The Rev. Lou Wallace Receives 2018 Peter Keese Leadership Award

The Rev. Lou Wallace

(GREENSBORO, NORTH CAROLINA)—The Reverend Lou Wallace, a well-known grief counselor, received the 2018 Peter Keese Leadership Award on September 5, 2018. Wallace is credited with establishing North Carolina’s first community-based hospice bereavement program at Hospice and Palliative Care of Greensboro (HPCG).

Presented by The Carolinas Center (TCC), this annual award recognizes a North Carolina leader in end-of-life care.

“Lou is a true pioneer in the field of bereavement counseling,” said Marcia Vanard, HPCG’s vice president of counseling and education. “She believed that hospice bereavement services should be available to everyone, not just those families served by hospice, and that has led to tremendous healing in our community.”

During a career that spanned more than 29 years, Wallace served HPCG in a variety of roles, including chaplain, bereavement counselor and director of its grief counseling center. In 1989, she garnered attention when she opened the grief counseling center to anyone who had experienced the death of a loved one. She was also instrumental in establishing HPCG’s Kids Path program, which supports children coping with serious illness and loss.

While no longer working full-time, Wallace continues to facilitate HPCG’s “Loss of Spouse” support groups throughout the year.

Wallace is no stranger to personal loss, having experienced the deaths of her youngest son and only daughter. While she seldom disclosed her own story, Wallace reflected that her own losses enriched her ability to connect with clients in the depths of their pain. Because of this connection, she was often assigned the most difficult or traumatic losses.

One such client was Rebecca Schlosser, who was counseled by Wallace after her 25-year-old son, David, unexpectedly died following a lengthy struggle with bipolar disorder.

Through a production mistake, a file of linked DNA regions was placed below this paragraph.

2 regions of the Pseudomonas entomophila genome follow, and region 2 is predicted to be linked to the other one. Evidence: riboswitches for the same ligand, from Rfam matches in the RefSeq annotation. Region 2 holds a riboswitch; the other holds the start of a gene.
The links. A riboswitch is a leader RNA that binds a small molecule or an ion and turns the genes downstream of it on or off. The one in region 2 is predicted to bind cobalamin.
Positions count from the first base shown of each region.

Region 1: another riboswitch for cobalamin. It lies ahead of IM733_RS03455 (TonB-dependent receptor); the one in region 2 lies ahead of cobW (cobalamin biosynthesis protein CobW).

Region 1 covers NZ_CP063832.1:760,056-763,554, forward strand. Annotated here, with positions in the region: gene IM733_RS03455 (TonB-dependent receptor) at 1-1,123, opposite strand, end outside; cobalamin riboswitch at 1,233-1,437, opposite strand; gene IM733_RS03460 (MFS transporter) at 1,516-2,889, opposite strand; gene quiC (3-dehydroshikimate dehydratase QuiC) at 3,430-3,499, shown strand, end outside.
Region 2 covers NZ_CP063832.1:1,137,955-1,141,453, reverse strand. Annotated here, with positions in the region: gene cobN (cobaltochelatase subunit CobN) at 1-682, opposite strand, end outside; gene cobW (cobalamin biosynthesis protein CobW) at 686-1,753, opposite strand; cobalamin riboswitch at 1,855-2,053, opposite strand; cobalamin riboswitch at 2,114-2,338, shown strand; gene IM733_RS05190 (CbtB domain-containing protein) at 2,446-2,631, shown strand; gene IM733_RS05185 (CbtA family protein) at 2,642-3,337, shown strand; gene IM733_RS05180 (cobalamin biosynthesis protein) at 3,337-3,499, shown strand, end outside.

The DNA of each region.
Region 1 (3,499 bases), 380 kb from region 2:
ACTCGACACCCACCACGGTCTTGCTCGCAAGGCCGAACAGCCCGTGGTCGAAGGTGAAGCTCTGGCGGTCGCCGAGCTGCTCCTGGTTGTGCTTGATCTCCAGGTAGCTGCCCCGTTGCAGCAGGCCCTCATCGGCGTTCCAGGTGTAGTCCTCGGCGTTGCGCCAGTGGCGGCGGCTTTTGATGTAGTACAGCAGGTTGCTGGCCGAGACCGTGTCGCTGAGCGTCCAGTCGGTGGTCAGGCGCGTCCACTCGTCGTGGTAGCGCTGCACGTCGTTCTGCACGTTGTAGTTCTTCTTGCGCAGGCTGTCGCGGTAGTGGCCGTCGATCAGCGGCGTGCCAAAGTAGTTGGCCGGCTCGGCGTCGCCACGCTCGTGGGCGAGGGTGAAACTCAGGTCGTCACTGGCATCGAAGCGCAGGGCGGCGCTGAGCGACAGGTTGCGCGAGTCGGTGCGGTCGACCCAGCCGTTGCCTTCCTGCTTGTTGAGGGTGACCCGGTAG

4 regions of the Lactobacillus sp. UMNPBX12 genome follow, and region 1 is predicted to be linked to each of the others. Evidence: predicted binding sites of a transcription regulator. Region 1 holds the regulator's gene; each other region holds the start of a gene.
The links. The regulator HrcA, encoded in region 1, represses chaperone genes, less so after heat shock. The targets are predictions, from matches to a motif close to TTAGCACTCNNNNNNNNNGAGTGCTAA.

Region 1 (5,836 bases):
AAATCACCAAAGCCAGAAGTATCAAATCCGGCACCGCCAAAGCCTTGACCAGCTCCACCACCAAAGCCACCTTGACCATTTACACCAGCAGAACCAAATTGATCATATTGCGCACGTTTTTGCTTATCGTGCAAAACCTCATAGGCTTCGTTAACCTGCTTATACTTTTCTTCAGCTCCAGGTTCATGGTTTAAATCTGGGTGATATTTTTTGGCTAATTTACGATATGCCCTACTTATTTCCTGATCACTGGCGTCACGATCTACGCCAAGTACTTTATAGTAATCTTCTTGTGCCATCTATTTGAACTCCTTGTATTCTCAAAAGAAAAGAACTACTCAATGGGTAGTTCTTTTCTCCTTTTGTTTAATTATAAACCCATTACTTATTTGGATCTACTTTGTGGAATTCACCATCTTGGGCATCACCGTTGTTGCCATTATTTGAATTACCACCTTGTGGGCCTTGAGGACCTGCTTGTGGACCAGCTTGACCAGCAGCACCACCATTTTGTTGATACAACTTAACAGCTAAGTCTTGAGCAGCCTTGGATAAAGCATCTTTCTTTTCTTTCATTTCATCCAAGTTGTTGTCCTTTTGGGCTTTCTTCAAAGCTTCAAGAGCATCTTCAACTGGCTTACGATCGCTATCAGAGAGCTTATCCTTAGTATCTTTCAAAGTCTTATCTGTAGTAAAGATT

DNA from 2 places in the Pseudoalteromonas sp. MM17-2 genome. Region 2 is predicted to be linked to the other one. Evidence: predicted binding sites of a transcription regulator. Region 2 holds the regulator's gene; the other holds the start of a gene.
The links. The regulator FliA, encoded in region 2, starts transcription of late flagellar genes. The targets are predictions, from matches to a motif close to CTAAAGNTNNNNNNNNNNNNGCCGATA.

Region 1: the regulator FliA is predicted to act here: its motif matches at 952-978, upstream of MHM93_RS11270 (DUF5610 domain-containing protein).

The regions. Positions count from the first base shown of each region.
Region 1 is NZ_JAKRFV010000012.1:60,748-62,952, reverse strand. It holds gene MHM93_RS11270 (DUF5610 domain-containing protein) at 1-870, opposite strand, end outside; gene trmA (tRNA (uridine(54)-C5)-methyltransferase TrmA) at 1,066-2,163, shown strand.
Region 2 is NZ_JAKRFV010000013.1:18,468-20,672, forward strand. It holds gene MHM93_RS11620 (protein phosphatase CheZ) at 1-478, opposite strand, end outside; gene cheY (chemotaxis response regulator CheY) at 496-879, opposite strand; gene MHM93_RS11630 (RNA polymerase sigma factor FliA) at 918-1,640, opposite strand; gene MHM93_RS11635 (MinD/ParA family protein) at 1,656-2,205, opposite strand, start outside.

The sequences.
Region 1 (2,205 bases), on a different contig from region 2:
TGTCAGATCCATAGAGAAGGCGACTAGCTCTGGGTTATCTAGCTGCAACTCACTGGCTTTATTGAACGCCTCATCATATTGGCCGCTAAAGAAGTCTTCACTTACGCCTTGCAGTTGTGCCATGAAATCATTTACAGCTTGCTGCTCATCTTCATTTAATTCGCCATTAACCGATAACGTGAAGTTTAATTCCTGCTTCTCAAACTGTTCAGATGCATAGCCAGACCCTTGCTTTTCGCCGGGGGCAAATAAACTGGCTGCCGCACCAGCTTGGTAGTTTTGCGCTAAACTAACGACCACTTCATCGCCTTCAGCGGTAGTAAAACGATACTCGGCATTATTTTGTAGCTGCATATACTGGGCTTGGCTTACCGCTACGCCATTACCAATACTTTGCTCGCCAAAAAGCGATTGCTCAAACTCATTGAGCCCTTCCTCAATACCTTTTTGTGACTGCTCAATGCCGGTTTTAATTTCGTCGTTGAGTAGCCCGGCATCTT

“Lou Wallace became my guide, listening and helping me understand that my responses to David’s death were normal. At a time when it felt like my reason for ‘being’ was over, Lou helped me find my footing,” she said.

Wallace reflected: “Through my years as a grief counselor and chaplain, I have had the privilege of serving people as they find new meaning, constructing new lives. People say ‘I admire you for doing that work. It must be depressing.’ It’s not! It’s affirming, loving care.”

About HPCG

HPCG is a nonprofit organization that serves an average of 350 patients per day in Guilford County and surrounding areas. It is situated on a 14.75 acre campus at 2500 Summit Avenue. Since 1980, HPCG has been providing physical, emotional and spiritual support for children and adults faced with a life-limiting illness, as well as their caregivers and families. For more information, call 336.621.2500 or visit www.hospicegso.org.

 

About the Peter Keese Leadership Award

The award is presented annually by The Carolinas Center (TCC), which is a trade organization promoting quality end-of-life care and representing an extensive number of hospice and palliative care providers in North and South Carolina.

The Peter Keese Leadership Award is presented to a North Carolina individual who has:

  • Been affiliated with a North Carolina hospice or palliative care provider or end-of-life care coalition that is a member of TCC.
  • Devoted significant time to promoting hospice care.
  • Provided vision and innovation in an approach to end-of-life care.
  • Involved in fostering relationships with strategic partners.
  • Involved in hospice care throughout North Carolina.

 

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